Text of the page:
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The Growing Economic Divide

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I was struck by the juxtaposition of two articles:
U.S. Economic Growth Weakest in Over 4 Years

S.& P. Index Climbs Past the Record It Set 7 Years Ago

When I read or listen to the economic news I feel a bit like a tug toy. It's great! It's in the pits! Which is it? The duplicity of the economic news depends on who one is writing to and about.

The issue of oxymoronic economic reports are not new to the Bush administration. I clearly remember the "booming" economy under Bill Clinton that was making "all boats float." That is until you turned to the "national" or "societal" section and saw that food banks across the country were being swamped with the increases in those needing emergency food supplies. I guess that all boats were floating if one had the good fortune to own a boat.

Then hit the so-called "recession" which was a depression for most of the nation. Month after month, the Bush administration issued (and the corporate media repeated) that the economy was getting better and better. The branding of that improvement was the "jobless recovery." How in the world one can have a recovery for the people when it is "jobless," was one of those sound bites that constantly set my teeth on edge. Those who were "recovering" (though they were actually speeding away from the bulk of the population) were that top 1% and the corporations they own and control.

The two articles at the top of this essay point to a continuation of the same schizophrenia that has become so common. The economy is down, economic growth is now, inflation is up, debt is up, and the stock markets (and the corporate holdings that they trade) are doing "fabulously" - thank you very much.

It is much like the recent housing boom and crash. Driven by artificially low interest rates (implemented to "stimulate" the economy), mortgage loans (and refinancing) took off like a rocket. As the housing (and "development") industries took off, the number of available buyers got soaked up. Subprime sharks swam into the waters to snap up what they could. Both the "prime" and "subprime" lenders were out there enticing first time buyers into the market.

There was the introduction of all kinds of "creative" financing options. These included, interest only mortgages and a plethora of adjustable rate options. You see, while interests rates may have gone down, housing prices were sky rocketing. In order to get at many first time buyers, even a fixed rate of 5.5% was not enough to bring over valued housing prices within range. So enter the 2.2% adjustable rate mortgage with buyers going in at the max they could afford.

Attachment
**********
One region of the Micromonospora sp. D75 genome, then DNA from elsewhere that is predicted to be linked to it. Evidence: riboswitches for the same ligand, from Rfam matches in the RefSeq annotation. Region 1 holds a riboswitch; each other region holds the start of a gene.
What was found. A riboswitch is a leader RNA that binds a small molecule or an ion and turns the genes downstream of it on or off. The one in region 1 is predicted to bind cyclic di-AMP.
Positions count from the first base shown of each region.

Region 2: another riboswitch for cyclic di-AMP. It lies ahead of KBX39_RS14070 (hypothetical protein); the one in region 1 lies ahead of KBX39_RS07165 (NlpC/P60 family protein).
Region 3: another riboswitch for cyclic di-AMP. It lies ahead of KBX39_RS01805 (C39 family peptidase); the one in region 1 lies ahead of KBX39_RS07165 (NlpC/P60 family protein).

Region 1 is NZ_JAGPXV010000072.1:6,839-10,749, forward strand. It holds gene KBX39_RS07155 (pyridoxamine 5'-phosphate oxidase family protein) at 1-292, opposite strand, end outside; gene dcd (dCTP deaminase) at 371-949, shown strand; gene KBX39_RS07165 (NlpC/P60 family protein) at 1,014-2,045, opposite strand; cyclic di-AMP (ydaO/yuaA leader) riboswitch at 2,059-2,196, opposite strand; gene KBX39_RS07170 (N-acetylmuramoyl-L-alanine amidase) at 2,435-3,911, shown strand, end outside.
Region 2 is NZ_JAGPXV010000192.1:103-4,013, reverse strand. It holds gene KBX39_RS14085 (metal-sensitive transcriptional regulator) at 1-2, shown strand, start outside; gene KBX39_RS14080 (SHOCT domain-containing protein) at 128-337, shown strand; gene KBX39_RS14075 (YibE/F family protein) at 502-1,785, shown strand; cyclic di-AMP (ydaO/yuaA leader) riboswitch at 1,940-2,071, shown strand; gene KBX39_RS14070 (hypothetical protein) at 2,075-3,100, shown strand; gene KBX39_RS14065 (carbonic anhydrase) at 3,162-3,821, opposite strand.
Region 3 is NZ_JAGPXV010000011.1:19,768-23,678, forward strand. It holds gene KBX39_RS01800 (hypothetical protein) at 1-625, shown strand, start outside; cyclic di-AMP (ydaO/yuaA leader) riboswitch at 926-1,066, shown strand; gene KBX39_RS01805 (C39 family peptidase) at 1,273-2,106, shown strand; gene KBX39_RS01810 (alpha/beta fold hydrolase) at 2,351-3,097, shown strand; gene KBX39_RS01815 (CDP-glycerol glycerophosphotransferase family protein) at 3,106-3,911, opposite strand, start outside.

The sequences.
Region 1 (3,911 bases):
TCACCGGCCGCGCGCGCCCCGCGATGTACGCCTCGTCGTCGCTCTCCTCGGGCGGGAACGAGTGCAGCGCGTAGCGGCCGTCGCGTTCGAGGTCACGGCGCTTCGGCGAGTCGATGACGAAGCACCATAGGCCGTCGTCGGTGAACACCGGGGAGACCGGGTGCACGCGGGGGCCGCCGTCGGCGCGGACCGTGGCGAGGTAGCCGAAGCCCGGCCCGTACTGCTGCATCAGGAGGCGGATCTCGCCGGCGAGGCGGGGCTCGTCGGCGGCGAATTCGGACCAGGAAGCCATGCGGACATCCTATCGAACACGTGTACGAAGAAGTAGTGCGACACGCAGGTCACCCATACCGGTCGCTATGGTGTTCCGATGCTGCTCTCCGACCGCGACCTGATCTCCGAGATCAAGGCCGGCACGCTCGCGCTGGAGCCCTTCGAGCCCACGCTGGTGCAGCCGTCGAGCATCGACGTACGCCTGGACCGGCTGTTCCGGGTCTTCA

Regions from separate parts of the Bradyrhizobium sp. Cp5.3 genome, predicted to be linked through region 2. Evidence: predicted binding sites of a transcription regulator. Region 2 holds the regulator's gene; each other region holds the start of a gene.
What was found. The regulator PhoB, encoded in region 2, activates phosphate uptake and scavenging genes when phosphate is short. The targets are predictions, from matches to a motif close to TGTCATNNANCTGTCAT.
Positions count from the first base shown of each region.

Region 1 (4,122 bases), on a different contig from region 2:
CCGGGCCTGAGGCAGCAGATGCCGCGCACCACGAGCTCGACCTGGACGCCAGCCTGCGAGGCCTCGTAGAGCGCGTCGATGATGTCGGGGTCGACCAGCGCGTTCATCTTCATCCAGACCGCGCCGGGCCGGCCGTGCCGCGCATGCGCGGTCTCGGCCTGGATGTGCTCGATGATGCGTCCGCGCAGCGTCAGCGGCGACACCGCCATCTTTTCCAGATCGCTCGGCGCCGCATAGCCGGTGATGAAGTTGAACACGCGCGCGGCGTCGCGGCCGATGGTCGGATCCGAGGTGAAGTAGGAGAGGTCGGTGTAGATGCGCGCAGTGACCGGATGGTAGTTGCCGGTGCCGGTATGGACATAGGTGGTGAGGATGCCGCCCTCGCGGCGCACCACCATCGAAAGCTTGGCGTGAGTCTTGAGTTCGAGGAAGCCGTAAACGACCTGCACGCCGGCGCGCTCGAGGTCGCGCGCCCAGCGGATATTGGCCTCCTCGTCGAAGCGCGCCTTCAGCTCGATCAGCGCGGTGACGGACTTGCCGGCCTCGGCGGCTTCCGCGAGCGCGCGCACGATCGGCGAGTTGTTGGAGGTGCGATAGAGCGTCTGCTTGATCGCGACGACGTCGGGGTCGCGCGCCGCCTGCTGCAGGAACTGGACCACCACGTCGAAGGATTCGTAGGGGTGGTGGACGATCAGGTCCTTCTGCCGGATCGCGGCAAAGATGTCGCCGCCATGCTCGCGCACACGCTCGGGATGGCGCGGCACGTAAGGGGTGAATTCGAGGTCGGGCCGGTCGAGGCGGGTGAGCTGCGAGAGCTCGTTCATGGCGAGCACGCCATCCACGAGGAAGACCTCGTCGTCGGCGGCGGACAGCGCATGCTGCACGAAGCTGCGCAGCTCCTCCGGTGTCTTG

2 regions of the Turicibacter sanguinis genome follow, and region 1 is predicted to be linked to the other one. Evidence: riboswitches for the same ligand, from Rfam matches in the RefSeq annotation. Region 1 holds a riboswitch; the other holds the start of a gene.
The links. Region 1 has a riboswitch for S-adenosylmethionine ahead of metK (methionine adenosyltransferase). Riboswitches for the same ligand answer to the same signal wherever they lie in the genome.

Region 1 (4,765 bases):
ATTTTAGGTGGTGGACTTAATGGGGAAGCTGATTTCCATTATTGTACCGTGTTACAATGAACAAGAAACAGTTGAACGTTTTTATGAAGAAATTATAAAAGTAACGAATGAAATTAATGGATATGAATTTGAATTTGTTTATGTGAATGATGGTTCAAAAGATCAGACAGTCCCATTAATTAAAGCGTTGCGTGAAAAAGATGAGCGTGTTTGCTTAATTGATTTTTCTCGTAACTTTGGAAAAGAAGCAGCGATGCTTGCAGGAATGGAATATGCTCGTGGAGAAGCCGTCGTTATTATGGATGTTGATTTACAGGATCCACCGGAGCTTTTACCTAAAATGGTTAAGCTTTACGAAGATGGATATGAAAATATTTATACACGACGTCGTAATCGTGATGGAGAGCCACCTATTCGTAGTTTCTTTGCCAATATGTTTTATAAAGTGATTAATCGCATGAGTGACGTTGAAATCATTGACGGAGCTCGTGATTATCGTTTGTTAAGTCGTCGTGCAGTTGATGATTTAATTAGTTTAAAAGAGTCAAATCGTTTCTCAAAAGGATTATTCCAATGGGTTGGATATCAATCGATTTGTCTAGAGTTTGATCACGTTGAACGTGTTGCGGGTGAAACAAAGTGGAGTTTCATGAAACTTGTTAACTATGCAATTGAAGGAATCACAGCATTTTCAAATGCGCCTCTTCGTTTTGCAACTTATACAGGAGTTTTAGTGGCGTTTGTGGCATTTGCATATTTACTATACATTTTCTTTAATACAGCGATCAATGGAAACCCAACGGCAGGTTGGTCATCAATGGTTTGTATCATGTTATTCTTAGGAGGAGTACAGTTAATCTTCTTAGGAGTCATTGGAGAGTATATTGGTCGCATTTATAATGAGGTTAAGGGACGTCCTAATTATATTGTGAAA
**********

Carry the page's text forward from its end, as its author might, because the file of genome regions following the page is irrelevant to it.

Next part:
Then the interests rates went up. Those with creative mortgage deals, and those in the extortionary "subprime" market were in way over their head. Even those who were in middle class who were using their (refinanced) homes as leverage for improvements and other debt found themselves on the edge of a crumbling cliff.

So what's up with the (seemingly) shady "subprime" lenders? Well, apparently, standing behind them is Wall Street. The whole back room financing linking "respectable" Wall Street financiers, with the somewhat questionable Johnny on the Spot mortgage loan sharks has been very profitable for both partners. Not so profitable however when the market crashes and the Wall Street intermediaries evaporate. Now the pressure is on the "stop foreclosures" which is really less of a concern than protecting Wall Street from the sudden risk exposure.

So the effort is on to prop up lenders, but what about the folks who are losing their homes (and all the front money they put into them)? Well that's all she wrote for many of them who in trying to save themselves from foreclosure are trying to sell their homes. Unfortunately for them, the market has essentially dried up and they can't sell, or must sell below what they paid for their home - leaving them out from under the loan (if they are lucky) but still owning the lenders tens of thousands of dollars. For a growing number, the only solution is to walk away - and that is what foreclosure rates indicate.

Like the "jobless recovery," the economy can soar for Wall Street while it crashes for the people. However, the housing "crash," or bursting of the "housing bubble," could send shocks all the way back up through those fancy shoes to the Wall Street pockets -except, that most of the profits are likely sitting in sheltered off shore accounts. But the profit line looks slim and it is an excellent opportunity to press for tax payer assistance to "save" the "industry."

Related Articles
David Cho. Washington Post, 4/10/07. Housing Boom Tied To Sham Mortgages

Neil Henderson. Washington Post. 5/30/07. An ATM That's Out of Money. As Housing Market Slips, Tide of Spending and Refinancing Retreats

Martin Crutsinger. AP. 5/25/07. Existing Home Sales Fall in April

Vikas Bajaj. NY Times. 5/08/07. East Coast Money Lent Out West

Mark Trumbull. Christian Science Monitor. 4/26/07. Lenders act to limit US foreclosures
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Rowan Wolf is an activist and sociologist living in Oregon. She is the founder and principle author of Uncommon Thought Journal, and Editor in Chief of Cyrano's Journal Today.

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